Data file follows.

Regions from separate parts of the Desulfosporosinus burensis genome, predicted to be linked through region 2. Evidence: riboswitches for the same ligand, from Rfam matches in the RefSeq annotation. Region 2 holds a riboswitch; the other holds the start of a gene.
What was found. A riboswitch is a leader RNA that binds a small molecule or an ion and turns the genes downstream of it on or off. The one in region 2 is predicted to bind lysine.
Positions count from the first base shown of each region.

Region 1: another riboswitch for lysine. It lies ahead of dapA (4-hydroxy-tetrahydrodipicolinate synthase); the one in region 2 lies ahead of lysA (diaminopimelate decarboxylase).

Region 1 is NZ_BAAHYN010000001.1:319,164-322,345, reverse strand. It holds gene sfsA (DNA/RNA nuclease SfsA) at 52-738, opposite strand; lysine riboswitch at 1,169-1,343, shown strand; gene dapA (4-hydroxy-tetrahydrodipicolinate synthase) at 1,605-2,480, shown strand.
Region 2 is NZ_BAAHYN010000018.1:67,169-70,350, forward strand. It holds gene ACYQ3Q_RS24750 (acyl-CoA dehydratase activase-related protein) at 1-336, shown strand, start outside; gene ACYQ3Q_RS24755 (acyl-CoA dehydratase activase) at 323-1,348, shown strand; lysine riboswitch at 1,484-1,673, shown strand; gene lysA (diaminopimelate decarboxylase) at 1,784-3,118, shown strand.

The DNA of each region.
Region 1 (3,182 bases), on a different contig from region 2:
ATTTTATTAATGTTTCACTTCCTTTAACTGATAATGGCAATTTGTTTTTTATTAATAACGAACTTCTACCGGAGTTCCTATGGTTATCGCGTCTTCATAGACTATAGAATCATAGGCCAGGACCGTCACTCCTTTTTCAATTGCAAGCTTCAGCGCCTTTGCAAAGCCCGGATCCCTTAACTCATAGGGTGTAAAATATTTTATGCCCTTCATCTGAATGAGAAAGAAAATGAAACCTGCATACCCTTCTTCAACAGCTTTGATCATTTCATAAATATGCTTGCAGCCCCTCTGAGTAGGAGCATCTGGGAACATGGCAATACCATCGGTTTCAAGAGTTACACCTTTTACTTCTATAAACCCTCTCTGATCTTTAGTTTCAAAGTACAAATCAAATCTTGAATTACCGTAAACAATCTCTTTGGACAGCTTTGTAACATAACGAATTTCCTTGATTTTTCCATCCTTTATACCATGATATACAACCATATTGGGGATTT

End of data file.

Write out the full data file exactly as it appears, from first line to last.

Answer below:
Regions from separate parts of the Desulfosporosinus burensis genome, predicted to be linked through region 2. Evidence: riboswitches for the same ligand, from Rfam matches in the RefSeq annotation. Region 2 holds a riboswitch; the other holds the start of a gene.
What was found. A riboswitch is a leader RNA that binds a small molecule or an ion and turns the genes downstream of it on or off. The one in region 2 is predicted to bind lysine.
Positions count from the first base shown of each region.

Region 1: another riboswitch for lysine. It lies ahead of dapA (4-hydroxy-tetrahydrodipicolinate synthase); the one in region 2 lies ahead of lysA (diaminopimelate decarboxylase).

Region 1 is NZ_BAAHYN010000001.1:319,164-322,345, reverse strand. It holds gene sfsA (DNA/RNA nuclease SfsA) at 52-738, opposite strand; lysine riboswitch at 1,169-1,343, shown strand; gene dapA (4-hydroxy-tetrahydrodipicolinate synthase) at 1,605-2,480, shown strand.
Region 2 is NZ_BAAHYN010000018.1:67,169-70,350, forward strand. It holds gene ACYQ3Q_RS24750 (acyl-CoA dehydratase activase-related protein) at 1-336, shown strand, start outside; gene ACYQ3Q_RS24755 (acyl-CoA dehydratase activase) at 323-1,348, shown strand; lysine riboswitch at 1,484-1,673, shown strand; gene lysA (diaminopimelate decarboxylase) at 1,784-3,118, shown strand.

The DNA of each region.
Region 1 (3,182 bases), on a different contig from region 2:
ATTTTATTAATGTTTCACTTCCTTTAACTGATAATGGCAATTTGTTTTTTATTAATAACGAACTTCTACCGGAGTTCCTATGGTTATCGCGTCTTCATAGACTATAGAATCATAGGCCAGGACCGTCACTCCTTTTTCAATTGCAAGCTTCAGCGCCTTTGCAAAGCCCGGATCCCTTAACTCATAGGGTGTAAAATATTTTATGCCCTTCATCTGAATGAGAAAGAAAATGAAACCTGCATACCCTTCTTCAACAGCTTTGATCATTTCATAAATATGCTTGCAGCCCCTCTGAGTAGGAGCATCTGGGAACATGGCAATACCATCGGTTTCAAGAGTTACACCTTTTACTTCTATAAACCCTCTCTGATCTTTAGTTTCAAAGTACAAATCAAATCTTGAATTACCGTAAACAATCTCTTTGGACAGCTTTGTAACATAACGAATTTCCTTGATTTTTCCATCCTTTATACCATGATATACAACCATATTGGGGATTT